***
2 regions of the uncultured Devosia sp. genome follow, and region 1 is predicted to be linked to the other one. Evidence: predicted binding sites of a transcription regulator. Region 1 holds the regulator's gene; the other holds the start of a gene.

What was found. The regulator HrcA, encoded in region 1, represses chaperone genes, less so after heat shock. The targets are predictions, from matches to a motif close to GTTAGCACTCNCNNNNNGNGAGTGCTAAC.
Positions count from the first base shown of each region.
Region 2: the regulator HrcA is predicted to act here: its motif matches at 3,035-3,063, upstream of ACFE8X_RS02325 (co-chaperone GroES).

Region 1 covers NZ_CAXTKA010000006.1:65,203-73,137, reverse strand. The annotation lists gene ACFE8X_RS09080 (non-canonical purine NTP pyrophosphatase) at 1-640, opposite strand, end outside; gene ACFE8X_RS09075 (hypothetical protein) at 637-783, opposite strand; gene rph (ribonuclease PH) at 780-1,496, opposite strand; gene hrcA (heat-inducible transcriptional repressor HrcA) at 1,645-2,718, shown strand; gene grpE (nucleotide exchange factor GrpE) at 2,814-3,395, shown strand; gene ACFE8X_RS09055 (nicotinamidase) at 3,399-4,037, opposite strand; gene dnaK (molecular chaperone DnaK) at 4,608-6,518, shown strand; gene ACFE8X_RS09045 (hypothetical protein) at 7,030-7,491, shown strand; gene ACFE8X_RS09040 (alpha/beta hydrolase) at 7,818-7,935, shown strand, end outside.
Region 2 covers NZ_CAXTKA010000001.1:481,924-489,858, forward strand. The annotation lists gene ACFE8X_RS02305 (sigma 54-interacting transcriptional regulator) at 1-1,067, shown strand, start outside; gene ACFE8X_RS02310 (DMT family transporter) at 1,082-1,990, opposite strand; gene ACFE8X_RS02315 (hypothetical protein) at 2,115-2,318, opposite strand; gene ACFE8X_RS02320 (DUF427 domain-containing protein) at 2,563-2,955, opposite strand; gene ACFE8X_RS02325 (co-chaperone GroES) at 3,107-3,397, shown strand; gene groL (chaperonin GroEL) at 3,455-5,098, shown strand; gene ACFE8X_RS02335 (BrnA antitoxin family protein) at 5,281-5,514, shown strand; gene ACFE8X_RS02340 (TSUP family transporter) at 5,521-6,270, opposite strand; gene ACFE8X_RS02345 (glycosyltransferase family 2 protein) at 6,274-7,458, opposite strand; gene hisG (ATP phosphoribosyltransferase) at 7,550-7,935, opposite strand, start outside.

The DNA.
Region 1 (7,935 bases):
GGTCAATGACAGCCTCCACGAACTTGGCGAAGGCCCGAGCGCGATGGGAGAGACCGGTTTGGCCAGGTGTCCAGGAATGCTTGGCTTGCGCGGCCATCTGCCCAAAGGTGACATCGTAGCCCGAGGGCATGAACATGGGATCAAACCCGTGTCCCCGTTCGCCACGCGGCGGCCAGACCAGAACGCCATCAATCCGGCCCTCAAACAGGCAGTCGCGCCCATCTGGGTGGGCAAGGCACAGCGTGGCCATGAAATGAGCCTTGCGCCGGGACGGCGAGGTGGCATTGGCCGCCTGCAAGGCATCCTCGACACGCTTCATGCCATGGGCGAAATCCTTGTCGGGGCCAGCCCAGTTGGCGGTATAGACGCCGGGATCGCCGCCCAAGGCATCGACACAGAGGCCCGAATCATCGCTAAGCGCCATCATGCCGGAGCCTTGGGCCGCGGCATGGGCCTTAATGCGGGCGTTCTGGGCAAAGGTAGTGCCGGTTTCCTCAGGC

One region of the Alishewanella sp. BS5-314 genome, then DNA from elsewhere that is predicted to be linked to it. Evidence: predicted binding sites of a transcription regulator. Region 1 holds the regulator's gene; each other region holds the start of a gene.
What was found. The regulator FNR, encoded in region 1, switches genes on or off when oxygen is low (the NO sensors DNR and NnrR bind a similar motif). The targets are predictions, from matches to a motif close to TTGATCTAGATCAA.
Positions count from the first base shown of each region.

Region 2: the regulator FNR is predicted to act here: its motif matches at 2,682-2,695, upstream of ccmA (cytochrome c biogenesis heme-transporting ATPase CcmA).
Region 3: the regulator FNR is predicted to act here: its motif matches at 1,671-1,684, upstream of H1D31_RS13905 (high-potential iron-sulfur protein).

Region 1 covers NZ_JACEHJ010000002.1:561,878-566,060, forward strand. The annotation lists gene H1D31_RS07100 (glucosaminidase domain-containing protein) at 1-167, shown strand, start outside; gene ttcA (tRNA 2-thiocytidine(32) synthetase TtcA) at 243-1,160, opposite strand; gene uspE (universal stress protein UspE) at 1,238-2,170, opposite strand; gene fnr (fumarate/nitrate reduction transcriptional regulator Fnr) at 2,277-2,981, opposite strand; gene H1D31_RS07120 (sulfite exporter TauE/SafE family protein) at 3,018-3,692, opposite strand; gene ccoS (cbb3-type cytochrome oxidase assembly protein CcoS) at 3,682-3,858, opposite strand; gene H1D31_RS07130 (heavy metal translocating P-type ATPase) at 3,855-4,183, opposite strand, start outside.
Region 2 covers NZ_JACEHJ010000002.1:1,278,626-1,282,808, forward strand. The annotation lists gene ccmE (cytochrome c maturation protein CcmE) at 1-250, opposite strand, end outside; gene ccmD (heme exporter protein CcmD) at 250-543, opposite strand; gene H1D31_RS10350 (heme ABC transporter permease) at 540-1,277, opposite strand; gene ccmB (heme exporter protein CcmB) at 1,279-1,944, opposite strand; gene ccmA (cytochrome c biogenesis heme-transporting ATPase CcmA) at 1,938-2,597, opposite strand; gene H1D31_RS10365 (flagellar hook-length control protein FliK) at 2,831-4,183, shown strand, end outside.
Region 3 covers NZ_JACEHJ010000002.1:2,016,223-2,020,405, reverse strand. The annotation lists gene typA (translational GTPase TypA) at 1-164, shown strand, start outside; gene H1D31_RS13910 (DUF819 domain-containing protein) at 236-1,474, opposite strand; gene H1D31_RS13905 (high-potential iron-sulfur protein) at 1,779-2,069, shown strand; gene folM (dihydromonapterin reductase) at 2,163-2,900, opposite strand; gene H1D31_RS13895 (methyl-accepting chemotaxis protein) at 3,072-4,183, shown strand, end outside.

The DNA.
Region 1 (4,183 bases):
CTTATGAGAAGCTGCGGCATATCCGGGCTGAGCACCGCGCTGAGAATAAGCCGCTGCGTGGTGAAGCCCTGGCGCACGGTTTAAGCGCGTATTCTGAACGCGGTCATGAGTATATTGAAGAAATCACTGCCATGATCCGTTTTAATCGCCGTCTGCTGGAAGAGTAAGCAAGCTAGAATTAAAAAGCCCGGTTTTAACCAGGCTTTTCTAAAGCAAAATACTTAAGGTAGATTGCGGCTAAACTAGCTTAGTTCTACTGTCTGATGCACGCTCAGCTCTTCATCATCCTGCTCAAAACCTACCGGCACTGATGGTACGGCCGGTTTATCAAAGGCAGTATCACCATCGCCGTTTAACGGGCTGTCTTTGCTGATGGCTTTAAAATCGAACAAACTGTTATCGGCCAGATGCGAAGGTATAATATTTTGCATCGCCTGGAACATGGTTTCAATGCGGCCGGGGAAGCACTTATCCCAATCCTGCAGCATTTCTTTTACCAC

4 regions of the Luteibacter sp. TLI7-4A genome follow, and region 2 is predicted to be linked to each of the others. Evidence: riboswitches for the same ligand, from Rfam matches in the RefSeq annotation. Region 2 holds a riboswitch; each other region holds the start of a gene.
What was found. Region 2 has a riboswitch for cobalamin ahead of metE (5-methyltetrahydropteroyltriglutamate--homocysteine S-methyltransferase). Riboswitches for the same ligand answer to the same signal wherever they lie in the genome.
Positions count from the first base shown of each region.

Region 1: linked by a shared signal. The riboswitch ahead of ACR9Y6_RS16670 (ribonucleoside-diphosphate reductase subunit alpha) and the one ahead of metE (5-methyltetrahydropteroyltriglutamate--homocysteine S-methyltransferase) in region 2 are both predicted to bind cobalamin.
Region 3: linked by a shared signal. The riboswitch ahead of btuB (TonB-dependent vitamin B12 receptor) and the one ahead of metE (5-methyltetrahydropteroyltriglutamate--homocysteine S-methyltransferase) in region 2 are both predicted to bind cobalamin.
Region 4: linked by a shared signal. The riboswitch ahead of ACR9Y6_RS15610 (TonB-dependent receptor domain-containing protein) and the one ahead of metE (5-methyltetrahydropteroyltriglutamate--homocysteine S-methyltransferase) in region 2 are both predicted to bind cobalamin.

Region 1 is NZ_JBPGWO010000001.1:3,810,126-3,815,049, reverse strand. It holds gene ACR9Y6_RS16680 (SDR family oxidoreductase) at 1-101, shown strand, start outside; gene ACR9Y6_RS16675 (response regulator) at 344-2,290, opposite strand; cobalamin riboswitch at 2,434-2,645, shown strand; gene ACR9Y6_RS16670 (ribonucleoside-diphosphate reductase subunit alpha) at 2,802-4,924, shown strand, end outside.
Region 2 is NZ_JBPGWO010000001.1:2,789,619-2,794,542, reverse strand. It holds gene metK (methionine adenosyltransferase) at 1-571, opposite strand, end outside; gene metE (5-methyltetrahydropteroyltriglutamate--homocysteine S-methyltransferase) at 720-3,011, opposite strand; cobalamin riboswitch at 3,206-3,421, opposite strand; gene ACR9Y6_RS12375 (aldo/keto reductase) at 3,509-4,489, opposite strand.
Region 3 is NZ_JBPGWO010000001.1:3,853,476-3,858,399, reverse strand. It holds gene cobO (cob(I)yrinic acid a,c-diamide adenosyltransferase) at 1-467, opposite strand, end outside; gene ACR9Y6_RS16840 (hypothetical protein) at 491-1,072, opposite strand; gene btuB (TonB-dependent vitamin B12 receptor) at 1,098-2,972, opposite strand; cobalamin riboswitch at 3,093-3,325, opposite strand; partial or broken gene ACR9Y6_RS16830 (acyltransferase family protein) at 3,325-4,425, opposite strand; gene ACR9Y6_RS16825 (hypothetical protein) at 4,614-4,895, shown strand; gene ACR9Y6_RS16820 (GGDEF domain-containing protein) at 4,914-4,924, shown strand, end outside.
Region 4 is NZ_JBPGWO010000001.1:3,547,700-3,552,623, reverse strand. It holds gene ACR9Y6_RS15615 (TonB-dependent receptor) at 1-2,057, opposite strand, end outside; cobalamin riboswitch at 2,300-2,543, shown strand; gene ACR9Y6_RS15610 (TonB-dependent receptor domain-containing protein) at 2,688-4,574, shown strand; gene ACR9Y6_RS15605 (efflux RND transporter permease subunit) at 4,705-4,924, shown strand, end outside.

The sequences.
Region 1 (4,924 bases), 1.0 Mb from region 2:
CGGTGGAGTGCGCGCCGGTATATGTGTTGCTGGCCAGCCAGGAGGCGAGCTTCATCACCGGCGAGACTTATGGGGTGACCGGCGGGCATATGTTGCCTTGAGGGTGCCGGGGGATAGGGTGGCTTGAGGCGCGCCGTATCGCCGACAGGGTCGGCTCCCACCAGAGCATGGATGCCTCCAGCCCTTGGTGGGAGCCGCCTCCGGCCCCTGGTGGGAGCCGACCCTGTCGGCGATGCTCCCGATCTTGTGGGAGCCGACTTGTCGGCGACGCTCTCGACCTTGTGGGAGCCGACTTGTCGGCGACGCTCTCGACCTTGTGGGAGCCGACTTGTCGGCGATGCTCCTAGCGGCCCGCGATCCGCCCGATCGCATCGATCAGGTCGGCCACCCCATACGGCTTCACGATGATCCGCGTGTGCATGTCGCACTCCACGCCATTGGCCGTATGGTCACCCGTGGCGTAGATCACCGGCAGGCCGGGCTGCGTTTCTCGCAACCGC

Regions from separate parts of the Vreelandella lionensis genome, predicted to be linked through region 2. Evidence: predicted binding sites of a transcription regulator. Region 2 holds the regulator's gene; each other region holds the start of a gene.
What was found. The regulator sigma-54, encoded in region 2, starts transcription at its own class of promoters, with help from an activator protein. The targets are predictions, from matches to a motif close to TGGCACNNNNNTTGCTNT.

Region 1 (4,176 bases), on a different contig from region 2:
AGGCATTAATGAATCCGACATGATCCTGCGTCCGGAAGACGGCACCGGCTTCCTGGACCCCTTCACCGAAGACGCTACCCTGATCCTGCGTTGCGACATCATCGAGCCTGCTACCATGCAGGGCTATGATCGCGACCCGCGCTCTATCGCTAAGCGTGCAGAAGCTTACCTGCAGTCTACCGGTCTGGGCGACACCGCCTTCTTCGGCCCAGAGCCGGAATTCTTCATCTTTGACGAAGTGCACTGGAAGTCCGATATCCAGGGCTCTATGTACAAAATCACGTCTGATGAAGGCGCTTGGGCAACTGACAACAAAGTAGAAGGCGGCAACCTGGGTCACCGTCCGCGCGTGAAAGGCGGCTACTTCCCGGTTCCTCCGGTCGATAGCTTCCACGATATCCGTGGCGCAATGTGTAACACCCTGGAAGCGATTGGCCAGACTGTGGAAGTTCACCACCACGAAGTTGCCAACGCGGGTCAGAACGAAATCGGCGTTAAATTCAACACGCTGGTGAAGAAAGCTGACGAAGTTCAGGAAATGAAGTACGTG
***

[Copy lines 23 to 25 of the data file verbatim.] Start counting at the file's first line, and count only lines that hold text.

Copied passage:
Positions count from the first base shown of each region.

Region 1: linked by a shared signal. The riboswitch ahead of ACR9Y6_RS16670 (ribonucleoside-diphosphate reductase subunit alpha) and the one ahead of metE (5-methyltetrahydropteroyltriglutamate--homocysteine S-methyltransferase) in region 2 are both predicted to bind cobalamin.
Region 3: linked by a shared signal. The riboswitch ahead of btuB (TonB-dependent vitamin B12 receptor) and the one ahead of metE (5-methyltetrahydropteroyltriglutamate--homocysteine S-methyltransferase) in region 2 are both predicted to bind cobalamin.